We use cookies to make sure our website better meets your expectations.
You can adjust your web browser's settings to stop accepting cookies. For further information, read our cookie policy.
SEARCH
IN Warsaw
Exchange Rates
Warsaw Stock Exchange - Indices
The Warsaw Voice » Business » August 13, 2008
Economic Forum in Krynica
You have to be logged in to use the ReadSpeaker utility and listen to a text. It's free-of-charge. Just log in to the site or register if you are not registered user yet.
Debating the Role of Central Europe
August 13, 2008   
Article's tools:
Print

Zygmunt Berdychowski, chairman of the program council of the Economic Forum in Krynica, a major annual event in southern Poland, talks to Andrzej Ratajczyk.

This is the 18th time that the Eastern Institute is organizing the Economic Forum in the Polish mountain resort of Krynica. As the forum's initiator, what do you think has been decisive for the event's success?
Frankly speaking, I cannot really say. If we remember what happened in Poland and the whole of Central and Eastern Europe during those years, it's actually hard to believe that an initiative like the Economic Forum has survived. You could almost say that it's a miracle. But seriously, at the organizing office, we tend to reply to this question as follows: We have survived because we were never financed by the government. Throughout this time no national or local administration has ever contributed more than 1-2 percent to the event's budget. For example, last year's contribution was about 0.5 percent of the budget. The initiative has survived all those years because different commercial, business partners have financed the forum's development since its inception.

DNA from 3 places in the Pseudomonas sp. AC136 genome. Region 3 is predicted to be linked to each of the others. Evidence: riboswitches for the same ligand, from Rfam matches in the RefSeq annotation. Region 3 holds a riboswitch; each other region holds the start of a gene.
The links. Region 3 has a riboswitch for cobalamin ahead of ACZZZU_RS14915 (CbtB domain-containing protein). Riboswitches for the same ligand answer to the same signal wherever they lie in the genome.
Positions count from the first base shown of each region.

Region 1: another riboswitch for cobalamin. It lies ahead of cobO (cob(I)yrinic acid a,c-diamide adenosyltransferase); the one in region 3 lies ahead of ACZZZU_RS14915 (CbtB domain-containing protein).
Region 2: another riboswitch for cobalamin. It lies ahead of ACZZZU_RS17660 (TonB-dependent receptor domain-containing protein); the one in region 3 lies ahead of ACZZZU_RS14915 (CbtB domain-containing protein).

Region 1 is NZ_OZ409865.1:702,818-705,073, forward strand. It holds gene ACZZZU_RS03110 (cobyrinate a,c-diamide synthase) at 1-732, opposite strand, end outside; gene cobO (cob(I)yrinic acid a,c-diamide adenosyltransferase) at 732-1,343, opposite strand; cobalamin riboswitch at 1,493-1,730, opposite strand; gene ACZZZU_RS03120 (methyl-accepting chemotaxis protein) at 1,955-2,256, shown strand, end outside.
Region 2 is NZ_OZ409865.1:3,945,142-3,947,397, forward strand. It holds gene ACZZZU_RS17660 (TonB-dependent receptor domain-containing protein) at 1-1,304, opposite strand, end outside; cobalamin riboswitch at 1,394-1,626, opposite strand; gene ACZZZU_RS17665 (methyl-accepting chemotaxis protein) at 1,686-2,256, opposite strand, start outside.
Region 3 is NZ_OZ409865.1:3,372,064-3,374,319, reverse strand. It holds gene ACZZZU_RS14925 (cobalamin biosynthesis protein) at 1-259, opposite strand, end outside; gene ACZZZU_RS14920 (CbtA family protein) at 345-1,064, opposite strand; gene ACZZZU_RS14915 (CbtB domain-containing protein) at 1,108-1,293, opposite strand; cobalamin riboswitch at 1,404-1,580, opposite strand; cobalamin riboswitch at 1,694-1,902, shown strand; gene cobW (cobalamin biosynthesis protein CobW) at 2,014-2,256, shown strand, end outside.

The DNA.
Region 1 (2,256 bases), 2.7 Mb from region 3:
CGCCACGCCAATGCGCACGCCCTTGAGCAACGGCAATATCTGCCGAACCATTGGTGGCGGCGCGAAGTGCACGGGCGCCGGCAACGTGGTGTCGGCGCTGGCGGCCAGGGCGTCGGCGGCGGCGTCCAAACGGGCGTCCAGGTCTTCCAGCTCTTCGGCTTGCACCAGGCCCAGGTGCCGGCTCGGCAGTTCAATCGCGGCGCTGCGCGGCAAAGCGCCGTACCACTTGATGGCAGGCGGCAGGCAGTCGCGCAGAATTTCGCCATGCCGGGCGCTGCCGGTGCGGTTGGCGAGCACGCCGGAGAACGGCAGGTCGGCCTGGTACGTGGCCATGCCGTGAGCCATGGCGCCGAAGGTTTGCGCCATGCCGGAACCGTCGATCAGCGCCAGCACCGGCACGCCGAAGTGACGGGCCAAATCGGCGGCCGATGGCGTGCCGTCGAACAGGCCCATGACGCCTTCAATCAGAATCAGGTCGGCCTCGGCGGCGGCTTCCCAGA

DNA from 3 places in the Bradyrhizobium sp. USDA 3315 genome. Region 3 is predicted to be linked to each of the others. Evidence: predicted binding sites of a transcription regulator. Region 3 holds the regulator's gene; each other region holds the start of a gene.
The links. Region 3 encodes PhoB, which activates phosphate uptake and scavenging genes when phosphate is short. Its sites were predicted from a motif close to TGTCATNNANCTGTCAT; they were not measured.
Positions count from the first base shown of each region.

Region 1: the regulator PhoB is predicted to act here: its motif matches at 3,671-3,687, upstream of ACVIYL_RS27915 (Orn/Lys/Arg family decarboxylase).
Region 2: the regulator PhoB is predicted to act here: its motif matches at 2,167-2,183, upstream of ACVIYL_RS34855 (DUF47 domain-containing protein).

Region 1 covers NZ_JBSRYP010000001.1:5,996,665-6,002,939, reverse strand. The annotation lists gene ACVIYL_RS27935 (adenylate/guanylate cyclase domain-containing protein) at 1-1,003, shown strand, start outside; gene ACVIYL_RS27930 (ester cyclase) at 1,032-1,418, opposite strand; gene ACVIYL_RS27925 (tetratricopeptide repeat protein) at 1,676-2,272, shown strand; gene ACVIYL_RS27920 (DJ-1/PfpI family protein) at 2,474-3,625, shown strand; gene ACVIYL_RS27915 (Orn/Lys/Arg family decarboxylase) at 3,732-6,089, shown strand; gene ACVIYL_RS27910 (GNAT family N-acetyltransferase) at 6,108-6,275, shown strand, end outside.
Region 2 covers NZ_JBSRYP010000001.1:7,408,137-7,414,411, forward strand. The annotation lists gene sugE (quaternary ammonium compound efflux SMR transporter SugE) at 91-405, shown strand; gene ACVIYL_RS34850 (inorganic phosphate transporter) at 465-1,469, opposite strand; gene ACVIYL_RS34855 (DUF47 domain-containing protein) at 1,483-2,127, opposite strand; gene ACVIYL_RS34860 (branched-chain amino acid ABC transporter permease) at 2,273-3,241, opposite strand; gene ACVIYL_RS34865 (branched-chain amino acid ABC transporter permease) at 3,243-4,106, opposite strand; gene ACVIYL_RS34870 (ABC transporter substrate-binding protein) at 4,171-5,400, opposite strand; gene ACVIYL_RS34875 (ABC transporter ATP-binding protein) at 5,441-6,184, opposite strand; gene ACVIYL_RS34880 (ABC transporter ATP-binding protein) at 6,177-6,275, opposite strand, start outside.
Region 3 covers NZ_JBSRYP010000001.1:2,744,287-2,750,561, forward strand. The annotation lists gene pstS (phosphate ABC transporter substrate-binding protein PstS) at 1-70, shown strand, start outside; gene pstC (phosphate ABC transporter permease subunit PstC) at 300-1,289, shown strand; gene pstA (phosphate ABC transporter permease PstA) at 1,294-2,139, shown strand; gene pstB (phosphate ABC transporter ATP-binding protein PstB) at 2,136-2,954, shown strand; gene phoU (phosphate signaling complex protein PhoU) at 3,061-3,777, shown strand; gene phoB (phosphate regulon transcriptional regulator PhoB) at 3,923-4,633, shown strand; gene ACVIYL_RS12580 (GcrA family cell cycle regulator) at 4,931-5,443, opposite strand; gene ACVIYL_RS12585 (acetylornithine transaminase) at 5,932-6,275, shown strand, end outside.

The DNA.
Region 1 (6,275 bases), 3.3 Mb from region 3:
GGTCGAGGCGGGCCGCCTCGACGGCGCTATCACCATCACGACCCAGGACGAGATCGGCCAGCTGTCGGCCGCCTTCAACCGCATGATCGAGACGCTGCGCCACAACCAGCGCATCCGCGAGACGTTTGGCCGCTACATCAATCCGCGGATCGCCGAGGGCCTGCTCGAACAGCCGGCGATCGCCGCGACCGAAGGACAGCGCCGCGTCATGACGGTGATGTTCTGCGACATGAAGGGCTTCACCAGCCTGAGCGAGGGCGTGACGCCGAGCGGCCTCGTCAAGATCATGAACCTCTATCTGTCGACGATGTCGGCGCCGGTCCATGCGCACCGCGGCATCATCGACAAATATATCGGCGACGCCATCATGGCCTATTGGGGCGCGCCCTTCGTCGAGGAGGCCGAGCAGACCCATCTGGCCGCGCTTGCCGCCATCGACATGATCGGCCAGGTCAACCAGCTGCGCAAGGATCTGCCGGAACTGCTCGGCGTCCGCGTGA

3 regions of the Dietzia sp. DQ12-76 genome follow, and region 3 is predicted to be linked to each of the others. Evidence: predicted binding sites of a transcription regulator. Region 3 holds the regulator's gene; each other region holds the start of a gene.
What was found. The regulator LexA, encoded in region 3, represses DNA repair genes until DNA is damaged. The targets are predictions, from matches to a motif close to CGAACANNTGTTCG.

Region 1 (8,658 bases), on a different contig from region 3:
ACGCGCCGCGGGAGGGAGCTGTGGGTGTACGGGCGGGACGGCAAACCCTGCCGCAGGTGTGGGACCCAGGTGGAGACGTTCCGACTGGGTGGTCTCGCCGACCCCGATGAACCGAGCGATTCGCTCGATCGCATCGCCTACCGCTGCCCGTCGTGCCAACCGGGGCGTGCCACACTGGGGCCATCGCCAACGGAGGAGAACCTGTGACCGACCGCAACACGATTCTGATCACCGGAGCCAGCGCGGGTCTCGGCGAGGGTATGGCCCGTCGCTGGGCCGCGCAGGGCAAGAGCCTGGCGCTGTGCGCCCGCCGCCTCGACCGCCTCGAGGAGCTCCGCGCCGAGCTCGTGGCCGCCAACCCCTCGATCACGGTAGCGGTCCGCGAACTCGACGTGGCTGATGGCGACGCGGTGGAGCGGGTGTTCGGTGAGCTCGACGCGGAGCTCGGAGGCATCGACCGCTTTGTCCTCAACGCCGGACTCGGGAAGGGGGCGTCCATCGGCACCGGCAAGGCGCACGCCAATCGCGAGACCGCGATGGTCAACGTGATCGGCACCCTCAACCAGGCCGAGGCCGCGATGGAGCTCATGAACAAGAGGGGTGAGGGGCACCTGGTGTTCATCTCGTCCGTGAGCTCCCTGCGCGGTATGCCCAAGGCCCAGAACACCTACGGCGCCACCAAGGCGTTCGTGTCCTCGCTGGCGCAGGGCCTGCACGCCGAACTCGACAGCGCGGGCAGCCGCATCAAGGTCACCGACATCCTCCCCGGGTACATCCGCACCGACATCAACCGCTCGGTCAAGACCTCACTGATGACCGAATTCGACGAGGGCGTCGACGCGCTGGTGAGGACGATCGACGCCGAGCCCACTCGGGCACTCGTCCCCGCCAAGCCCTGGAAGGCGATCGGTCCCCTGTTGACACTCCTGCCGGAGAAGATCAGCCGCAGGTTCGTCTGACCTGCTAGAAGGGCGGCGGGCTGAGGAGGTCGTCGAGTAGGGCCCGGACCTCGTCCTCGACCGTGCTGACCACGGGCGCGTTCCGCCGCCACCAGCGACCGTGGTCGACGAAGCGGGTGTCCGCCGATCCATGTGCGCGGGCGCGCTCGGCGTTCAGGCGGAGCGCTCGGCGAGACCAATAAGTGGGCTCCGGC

Has the forum's mission changed over the years with all those political and economic changes in the region?
In terms of fundamental issues, absolutely nothing has changed. Unvaryingly from the very start, the first and most important foundation of the forum has been maintaining impartiality and working for dialogue and communication to replace prejudices and stereotypes. As an institution we have never been politically committed, believing that our partners are both those in power and those forming the opposition. This is the only way we have a chance to fulfill our fundamental objective, which is to develop business contacts as a means of stabilizing the political situation, and to support social and political transformations in the countries of the New Europe.

This year's forum will be held under the motto "European Dilemmas. Central Europe: An Active Partner or a Passive Spectator?" Why was this topic chosen as the main theme of the debate?
It seemed to be the right moment to start asking loudly about the role of Central Europe, both politically and economically. Actually there is already an ongoing debate on this. About a year after Poland's European Union accession, we witnessed a situation where our EU partners suggested that they expected our policies to give more consideration to the interests of the "old EU." It seemed to come as quite a surprise to our partners that upon joining the EU Poland wanted to contribute its own political and economic ideas to European policy, and wanted to see them implemented. The debate on Central Europe's role in the EU is giving rise to growing emotions and that's why this subject is worth discussing at the forum.

What other topics will the forum's participants discuss?